[PROVISIONAL TRANSLATION FROM Persian]

 

[Translator’s notes appear in square brackets.]

[Personal information has been redacted.]

[The excerpt below is from the section of the article that pertains to the Baha’i Faith]

 

[Newspaper:] Kayhan-e London

[Date:] June 2000

 

Ali Roshanian Sangsari Passed Away

Roshanian was one of the founders of the new method of animal husbandry.

 

Ali Rowshanian Sangsari, the famous stockman and generous Iranian merchant passed away in London on Wednesday, 7 June 2000 (18 Khordad 1379) at the age of 77.

 

He was born in Sangsar in 1302 [1923] in a large, respected family. The tribes of Sangsar are branched from [Parthian Aryan] people who had lived on the slopes of the actual Alborz Mountains from thousands of years ago, and they speak their original language even today, which has branched from the Parthian Pahlavi. They are well attached to the culture of ancient Iran and still use the calendar of ancient Iran.

 

Ali Rowshanian, together with his brothers, was the founder of the new system of animal husbandry in Iran. With the establishment of many animal feed farms and agricultural stations in different parts of Iran, [they] modernised the old system of husbandry, which would prevent the death of animals during the drought. It is necessary to add that the new system of cattle farming had [existed] through [the efforts of] different people in Iran, but for the first time, the Rowshanian brothers started sheep farming in the new industrious way. If the system had continued in Iran, it would have stopped importing sheep and frozen meat from abroad. Unfortunately, his method was discontinued after the Revolution.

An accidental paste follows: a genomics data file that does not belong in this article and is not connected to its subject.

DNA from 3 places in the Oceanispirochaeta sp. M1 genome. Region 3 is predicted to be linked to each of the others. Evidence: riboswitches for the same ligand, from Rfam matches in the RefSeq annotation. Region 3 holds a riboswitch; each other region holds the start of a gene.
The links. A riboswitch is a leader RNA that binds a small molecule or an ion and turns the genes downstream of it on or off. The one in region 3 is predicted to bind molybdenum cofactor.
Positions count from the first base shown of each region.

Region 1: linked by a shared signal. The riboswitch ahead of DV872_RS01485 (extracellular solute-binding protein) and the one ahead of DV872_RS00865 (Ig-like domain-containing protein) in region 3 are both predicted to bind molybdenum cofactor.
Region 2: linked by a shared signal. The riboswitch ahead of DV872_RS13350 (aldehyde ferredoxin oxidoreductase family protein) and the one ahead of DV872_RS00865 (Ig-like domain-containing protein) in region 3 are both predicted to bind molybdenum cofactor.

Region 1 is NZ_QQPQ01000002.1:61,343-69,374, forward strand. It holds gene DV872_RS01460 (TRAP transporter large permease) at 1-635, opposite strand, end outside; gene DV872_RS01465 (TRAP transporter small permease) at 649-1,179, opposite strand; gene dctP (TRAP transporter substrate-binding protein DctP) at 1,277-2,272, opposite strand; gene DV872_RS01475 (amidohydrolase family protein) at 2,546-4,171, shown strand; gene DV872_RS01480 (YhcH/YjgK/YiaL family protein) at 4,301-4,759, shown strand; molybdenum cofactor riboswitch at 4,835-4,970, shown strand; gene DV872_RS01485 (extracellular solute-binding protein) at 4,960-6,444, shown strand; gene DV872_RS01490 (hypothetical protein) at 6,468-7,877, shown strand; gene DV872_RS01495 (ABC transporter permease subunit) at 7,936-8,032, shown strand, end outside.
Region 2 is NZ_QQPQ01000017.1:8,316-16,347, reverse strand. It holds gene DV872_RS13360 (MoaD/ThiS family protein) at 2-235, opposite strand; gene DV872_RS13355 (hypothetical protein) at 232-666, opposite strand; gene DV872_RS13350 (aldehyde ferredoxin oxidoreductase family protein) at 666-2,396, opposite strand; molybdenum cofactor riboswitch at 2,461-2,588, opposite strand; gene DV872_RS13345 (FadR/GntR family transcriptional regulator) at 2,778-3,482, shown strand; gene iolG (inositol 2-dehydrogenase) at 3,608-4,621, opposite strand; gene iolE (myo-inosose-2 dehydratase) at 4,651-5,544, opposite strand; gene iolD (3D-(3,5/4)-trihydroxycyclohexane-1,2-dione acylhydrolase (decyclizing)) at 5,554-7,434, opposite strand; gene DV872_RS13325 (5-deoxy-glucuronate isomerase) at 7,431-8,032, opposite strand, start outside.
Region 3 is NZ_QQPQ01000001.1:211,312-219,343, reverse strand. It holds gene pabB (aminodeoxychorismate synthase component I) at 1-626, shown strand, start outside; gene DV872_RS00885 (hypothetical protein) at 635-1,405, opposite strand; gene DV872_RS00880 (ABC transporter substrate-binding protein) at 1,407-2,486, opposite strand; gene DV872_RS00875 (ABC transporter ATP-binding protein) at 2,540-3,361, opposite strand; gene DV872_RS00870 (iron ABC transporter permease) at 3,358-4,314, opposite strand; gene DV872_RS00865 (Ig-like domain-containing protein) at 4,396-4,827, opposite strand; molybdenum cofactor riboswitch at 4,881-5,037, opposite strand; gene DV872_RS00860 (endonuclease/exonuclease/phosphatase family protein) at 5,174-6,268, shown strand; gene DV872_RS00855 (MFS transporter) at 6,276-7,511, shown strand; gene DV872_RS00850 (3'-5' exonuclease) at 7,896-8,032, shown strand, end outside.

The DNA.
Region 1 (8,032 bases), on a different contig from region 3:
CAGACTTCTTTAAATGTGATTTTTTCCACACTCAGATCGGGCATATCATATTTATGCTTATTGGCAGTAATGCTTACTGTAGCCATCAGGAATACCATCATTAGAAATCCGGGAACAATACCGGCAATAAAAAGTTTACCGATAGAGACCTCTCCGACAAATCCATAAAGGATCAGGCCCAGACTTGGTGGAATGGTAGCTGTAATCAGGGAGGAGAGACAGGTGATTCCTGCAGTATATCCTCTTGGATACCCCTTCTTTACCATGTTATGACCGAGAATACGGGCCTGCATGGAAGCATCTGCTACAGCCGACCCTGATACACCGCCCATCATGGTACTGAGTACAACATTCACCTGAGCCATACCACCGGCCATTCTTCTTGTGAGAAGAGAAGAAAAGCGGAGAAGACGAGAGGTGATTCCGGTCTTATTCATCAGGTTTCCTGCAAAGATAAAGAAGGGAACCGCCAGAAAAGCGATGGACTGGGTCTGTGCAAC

According to the Rowshanian family, one of the services rendered by the late Ali was the establishment of the first modern slaughterhouse with international standards in Khanleq, on the road to Qom. After the previous old slaughterhouse was abandoned, this one was the only modern unit. Since its confiscation, [the service] is now being administered by the Mostazafan Foundation.

 

Ali Rowshanian was also one of the first leaders of scientific improvement of the breeding of sheep in Iran. He slowly gathered 300,000 female sheep of an improved breed, fit for different climatic regions of Iran (even importing mountain sheep from the Himalayas, these being the heaviest sheep in the world). One of his traditional efforts was to farm 7,000 [heads of] cattle and buffalo on the peninsula of Miyankaleh in Mazandaran. This source of protein was, unfortunately, plundered after the Revolution.

 

Another of the important services of the late [Ali] Rowshanian was to sell one million sheep, in the years 1356 and 1357 [1977 and 1978], to the National Meat Organization for the price of 13 tumans per kilo. He was quite successful in this transaction. It is important to know that in those days a common worker was able to buy one kilo of meat with one tenth of his daily wage, but now, buying one kilo of meat at 2,500 tumans is only a vain hope for those same people.

 

After the Revolution, different committees were trying gather evidence to [condemn and] confiscate his possessions. One of these made-up documents was the investigation of the sale of meat for 13 tumans per kilo, and because no wrongdoing could be found in the transaction, his belief in the Baha’i [Faith] became an excuse for the government to confiscate all his properties, together with [those of] his brothers and his family.

 

The default judgment of the Revolutionary Court was entered based on the file prepared by the Mostazafan Foundation. One of its notable accusations, which was added to other imaginary accusations, was that “the Rowshanian brothers turned, from being a simple shepherds, into become Taghuts[1],” and this is while personal achievement and improvement is highly admired and praised in any community, anywhere in the world.

 

Hafez has said:

The shepherd [Moses] of the valley of peace would reach his love

If he would wholeheartedly serve Jethro [of Reuel] for seven years

 

The late Rowshanian strived for not only seven, but 40 years, to make production and food units to serve the people of Iran. The order to confiscate his properties, an unjust judgment, [along with] his warrant for arrest, was added to his [exile, and] he lived for 20 years outside of his home country and died with the vain hope of seeing it again.

 

 

 

 

 

[1] [An idol, symbol of tyranny, symbolically referring to the Pahlavi kings or people connected to them]